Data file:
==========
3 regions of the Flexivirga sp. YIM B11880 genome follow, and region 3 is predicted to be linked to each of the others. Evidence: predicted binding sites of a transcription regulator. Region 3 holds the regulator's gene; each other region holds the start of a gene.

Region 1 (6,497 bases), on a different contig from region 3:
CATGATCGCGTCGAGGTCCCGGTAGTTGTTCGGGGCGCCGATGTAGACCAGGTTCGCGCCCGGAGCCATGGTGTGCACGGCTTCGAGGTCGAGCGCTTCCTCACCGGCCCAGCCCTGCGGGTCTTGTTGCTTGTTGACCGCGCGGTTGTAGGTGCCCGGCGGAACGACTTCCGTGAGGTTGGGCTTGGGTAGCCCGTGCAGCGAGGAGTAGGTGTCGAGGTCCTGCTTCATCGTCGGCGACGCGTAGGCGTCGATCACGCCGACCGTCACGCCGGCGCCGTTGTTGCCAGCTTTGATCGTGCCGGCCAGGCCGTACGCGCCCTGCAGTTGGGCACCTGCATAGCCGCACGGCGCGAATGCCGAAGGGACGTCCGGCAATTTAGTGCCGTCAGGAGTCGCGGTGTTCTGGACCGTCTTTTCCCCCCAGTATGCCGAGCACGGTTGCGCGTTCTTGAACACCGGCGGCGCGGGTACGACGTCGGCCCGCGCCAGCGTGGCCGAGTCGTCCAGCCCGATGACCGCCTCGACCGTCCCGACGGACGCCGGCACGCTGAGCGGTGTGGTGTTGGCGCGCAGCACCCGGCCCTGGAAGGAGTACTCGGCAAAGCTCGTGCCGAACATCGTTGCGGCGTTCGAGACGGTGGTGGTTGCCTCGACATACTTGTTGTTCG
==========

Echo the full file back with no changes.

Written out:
3 regions of the Flexivirga sp. YIM B11880 genome follow, and region 3 is predicted to be linked to each of the others. Evidence: predicted binding sites of a transcription regulator. Region 3 holds the regulator's gene; each other region holds the start of a gene.

Region 1 (6,497 bases), on a different contig from region 3:
CATGATCGCGTCGAGGTCCCGGTAGTTGTTCGGGGCGCCGATGTAGACCAGGTTCGCGCCCGGAGCCATGGTGTGCACGGCTTCGAGGTCGAGCGCTTCCTCACCGGCCCAGCCCTGCGGGTCTTGTTGCTTGTTGACCGCGCGGTTGTAGGTGCCCGGCGGAACGACTTCCGTGAGGTTGGGCTTGGGTAGCCCGTGCAGCGAGGAGTAGGTGTCGAGGTCCTGCTTCATCGTCGGCGACGCGTAGGCGTCGATCACGCCGACCGTCACGCCGGCGCCGTTGTTGCCAGCTTTGATCGTGCCGGCCAGGCCGTACGCGCCCTGCAGTTGGGCACCTGCATAGCCGCACGGCGCGAATGCCGAAGGGACGTCCGGCAATTTAGTGCCGTCAGGAGTCGCGGTGTTCTGGACCGTCTTTTCCCCCCAGTATGCCGAGCACGGTTGCGCGTTCTTGAACACCGGCGGCGCGGGTACGACGTCGGCCCGCGCCAGCGTGGCCGAGTCGTCCAGCCCGATGACCGCCTCGACCGTCCCGACGGACGCCGGCACGCTGAGCGGTGTGGTGTTGGCGCGCAGCACCCGGCCCTGGAAGGAGTACTCGGCAAAGCTCGTGCCGAACATCGTTGCGGCGTTCGAGACGGTGGTGGTTGCCTCGACATACTTGTTGTTCG